Shark movies have made the ocean an even scarier place than it already was. Whether it be scenarios of scuba diving gone wrong or shark-infested tornados, killer shark movies have become a subgenre of their own.
Killer shark movies come in all shapes and sizes, from masterfully crafted tense horror thrillers to intentionally over-the-top campy comedies. The horror of the deep blue sea works hand in hand with the terrors of the creatures themselves, making beach-going a bit of a scary activity after seeing some of these movies. Even though shark attacks aren’t entirely common in reality, sharks are no doubt some scary beasts— which makes them a perfect antagonist for a movie.
Ahead of this weekend’s release of Meg 2: The Trench, let’s take a look at five great killer shark movies that are similar to the upcoming flick.
Possibly the only movie to outdo The Meg‘s over-the-top winking nature is 2013’s “so-bad-it’s-good” cult classic Sharknado. The made-for-television science fiction movie is a disaster movie unlike any other. When a waterspout lifts sharks out of the ocean and deposits them in Los Angeles, the city faces a unique kind of disaster: thousands of flying killer sharks intent on killing anything in their way.
In no way is Sharknado a “good” film by any objective stance, but it is undoubtedly an absurdly good time for fans of hilariously horrible movies. It’s hilarious, disgusting, and utterly insane. There are shark movies, there are tornado disaster movies, and then there’s Sharknado.
Open Water is a different kind of killer shark movie, and it almost couldn’t be further from The Meg franchise as far as tone, aesthetic, and budget. The movie, inspired by the real-life story of Tom and Eileen Lonergan, follows a couple who are abandoned in the middle of the ocean during a scuba diving tour. Alone in the middle of the ocean with only their scuba gear to help them survive, Daniel and Susan now have to endure shark-infested waters, stinging jellyfish, and every other horror that the endless open sea has to offer.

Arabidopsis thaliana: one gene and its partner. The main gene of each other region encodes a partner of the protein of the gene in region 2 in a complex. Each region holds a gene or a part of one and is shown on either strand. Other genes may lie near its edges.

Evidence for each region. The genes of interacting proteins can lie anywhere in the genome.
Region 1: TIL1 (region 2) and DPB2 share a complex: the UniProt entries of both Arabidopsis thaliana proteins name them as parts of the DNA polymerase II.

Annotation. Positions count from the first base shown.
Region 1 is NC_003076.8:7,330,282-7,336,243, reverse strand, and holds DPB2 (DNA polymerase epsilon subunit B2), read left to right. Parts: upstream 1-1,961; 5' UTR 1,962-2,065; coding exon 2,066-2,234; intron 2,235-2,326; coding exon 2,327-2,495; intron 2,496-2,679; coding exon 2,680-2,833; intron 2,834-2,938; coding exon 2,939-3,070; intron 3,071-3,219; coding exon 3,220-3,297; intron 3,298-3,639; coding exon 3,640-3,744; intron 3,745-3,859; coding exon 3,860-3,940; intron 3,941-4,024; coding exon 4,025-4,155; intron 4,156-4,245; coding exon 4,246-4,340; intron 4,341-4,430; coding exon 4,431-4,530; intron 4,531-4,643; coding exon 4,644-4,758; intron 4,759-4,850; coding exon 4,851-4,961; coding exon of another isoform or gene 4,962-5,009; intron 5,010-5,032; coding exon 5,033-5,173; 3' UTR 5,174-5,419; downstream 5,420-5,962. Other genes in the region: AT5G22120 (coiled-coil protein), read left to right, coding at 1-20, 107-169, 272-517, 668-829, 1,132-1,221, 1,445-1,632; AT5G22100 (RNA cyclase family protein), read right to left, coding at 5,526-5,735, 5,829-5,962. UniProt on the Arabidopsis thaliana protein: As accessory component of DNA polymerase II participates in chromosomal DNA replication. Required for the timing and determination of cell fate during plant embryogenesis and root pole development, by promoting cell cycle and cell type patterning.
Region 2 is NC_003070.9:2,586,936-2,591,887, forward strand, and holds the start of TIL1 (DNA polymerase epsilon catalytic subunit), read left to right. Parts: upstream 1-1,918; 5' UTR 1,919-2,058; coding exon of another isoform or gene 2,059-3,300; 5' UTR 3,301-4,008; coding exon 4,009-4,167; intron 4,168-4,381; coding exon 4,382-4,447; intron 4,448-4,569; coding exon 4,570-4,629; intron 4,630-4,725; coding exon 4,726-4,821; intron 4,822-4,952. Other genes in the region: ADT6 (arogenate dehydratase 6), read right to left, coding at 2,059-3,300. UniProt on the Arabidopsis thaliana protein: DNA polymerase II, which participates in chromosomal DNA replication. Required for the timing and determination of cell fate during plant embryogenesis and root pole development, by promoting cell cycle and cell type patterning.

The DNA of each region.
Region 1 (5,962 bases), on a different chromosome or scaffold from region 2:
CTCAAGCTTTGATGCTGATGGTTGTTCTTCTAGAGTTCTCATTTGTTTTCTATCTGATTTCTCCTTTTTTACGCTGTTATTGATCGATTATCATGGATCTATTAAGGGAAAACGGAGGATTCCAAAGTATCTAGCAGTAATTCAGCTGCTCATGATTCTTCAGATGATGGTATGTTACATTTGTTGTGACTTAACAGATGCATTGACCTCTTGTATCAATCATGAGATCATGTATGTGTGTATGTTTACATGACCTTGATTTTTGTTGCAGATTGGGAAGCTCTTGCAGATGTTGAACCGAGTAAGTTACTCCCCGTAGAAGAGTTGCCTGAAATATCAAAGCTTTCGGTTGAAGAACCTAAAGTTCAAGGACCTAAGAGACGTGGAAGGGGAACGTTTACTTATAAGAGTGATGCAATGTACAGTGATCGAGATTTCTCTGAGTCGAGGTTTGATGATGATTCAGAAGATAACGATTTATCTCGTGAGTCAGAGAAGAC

Open Water is one of the toughest, most harrowing watches out there. It effectively engages viewers with the protagonist couple and invests fully in showcasing their devolving psyches throughout their horrifying experience. It’s terrifying and anxiety-inducing. With a brisk 80-minute runtime, Open Water is a quick watch, and it never loses the audience. While Open Water assuredly isn’t an over-the-top killer shark movie like Meg 2, it’s well worth giving a chance.
There’s a certain ’90s outrageousness that permeates 1999’s Deep Blue Sea, a movie about genetically enhanced sharks that begin terrorizing the scientists who created them. Starring Samuel L. Jackson, Thomas Jane, Saffron Burrows, LL Cool J, and a talking parrot, Deep Blue Sea follows a group of scientists in an isolated underwater research facility. The group is researching and testing mako sharks in order to find a cure for Alzheimer’s disease, but things start to get deadly as the sharks go on a rampage and flood the facility.
Deep Blue Sea is an outrageous good time akin to the more modern sensibilities and vibe of The Meg series. The film works on entertainment value alone. Yes, it’s premise and plot are a bit insane, but it’s logic is mostly just utilized for some tense action and thrills. Deep Blue Sea is about killer sharks eating people, and that’s exactly what it delivers.
Another exercise in the tense, terrifying possibilities inherent with the ocean and sharks is 47 Meters Down. The 2017 flick follows two sisters who are invited to a cage dive among great white sharks in Mexico. Their worst fears become a reality when the cage breaks away from the boat, sending them plummeting to the ocean floor with a dwindling supply of oxygen.
Thanks to the ticking-clock nature of the film, 47 Meters Down is a panic-inducing time at the movies. It’s a worst-case nightmare brought to the big screen, and the movie quite effectively uses the pitch-black nothingness of the deep blue sea to manufacture intense scares. While it’s not a perfect movie and it’s ending is dubious to say the least, 47 Meters Down is an effective killer shark movie sure to please any fan of these kinds of movies.
The greatest shark movie — and among the greatest movies ever, period — has held the throne for nearly 50 years. Jaws, directed by Steven Spielberg, is a Hollywood cornerstone; it’s as classic as a “classic” can get. Starring Roy Schneider, Richard Dreyfuss, and Robert Shaw, the movie is set in a sleepy vacation town in New England that is ravaged by a killer great white shark. Part horror and part thriller, Jaws sees everything from grisly murders to tender father-and-son moments. It’s pace is unbeatable, a truly astonishing two hours of non-stop tension.
Not only is Jaws a landmark achievement of filmmaking, it is also a historical time capsule. The movie and it’s massive success basically spawned the summer blockbuster season, paving the way for many of the movies seen on this list. It launched Spielberg’s career in the movies, and it forever made sharks a terrifying idea when at the beach.
If there’s any movie that can be credited for creating a widespread fear of sharks, it’s Jaws.
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